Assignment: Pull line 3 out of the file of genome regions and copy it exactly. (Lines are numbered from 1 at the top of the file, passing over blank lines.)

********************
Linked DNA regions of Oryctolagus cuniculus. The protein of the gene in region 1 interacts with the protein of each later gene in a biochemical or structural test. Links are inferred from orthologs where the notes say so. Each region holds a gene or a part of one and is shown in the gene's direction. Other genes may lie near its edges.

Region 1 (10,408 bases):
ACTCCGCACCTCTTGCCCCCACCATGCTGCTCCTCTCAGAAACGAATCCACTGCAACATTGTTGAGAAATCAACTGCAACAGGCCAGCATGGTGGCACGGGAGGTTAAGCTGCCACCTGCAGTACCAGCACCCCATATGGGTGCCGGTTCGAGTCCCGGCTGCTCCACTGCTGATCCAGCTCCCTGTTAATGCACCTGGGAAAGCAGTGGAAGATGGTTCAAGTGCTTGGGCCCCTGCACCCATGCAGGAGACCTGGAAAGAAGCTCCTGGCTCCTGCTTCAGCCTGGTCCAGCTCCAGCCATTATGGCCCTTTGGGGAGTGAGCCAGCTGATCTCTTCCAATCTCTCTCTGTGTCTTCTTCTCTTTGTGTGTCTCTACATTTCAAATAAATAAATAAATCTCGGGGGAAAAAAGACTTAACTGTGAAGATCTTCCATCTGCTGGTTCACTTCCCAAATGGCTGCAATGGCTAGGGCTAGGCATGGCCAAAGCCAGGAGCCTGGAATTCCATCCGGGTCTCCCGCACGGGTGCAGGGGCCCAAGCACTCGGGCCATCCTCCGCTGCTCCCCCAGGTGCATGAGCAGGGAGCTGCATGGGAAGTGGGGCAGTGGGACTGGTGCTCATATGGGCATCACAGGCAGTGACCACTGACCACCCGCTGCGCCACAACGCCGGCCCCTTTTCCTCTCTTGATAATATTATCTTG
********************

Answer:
ACTCCGCACCTCTTGCCCCCACCATGCTGCTCCTCTCAGAAACGAATCCACTGCAACATTGTTGAGAAATCAACTGCAACAGGCCAGCATGGTGGCACGGGAGGTTAAGCTGCCACCTGCAGTACCAGCACCCCATATGGGTGCCGGTTCGAGTCCCGGCTGCTCCACTGCTGATCCAGCTCCCTGTTAATGCACCTGGGAAAGCAGTGGAAGATGGTTCAAGTGCTTGGGCCCCTGCACCCATGCAGGAGACCTGGAAAGAAGCTCCTGGCTCCTGCTTCAGCCTGGTCCAGCTCCAGCCATTATGGCCCTTTGGGGAGTGAGCCAGCTGATCTCTTCCAATCTCTCTCTGTGTCTTCTTCTCTTTGTGTGTCTCTACATTTCAAATAAATAAATAAATCTCGGGGGAAAAAAGACTTAACTGTGAAGATCTTCCATCTGCTGGTTCACTTCCCAAATGGCTGCAATGGCTAGGGCTAGGCATGGCCAAAGCCAGGAGCCTGGAATTCCATCCGGGTCTCCCGCACGGGTGCAGGGGCCCAAGCACTCGGGCCATCCTCCGCTGCTCCCCCAGGTGCATGAGCAGGGAGCTGCATGGGAAGTGGGGCAGTGGGACTGGTGCTCATATGGGCATCACAGGCAGTGACCACTGACCACCCGCTGCGCCACAACGCCGGCCCCTTTTCCTCTCTTGATAATATTATCTTG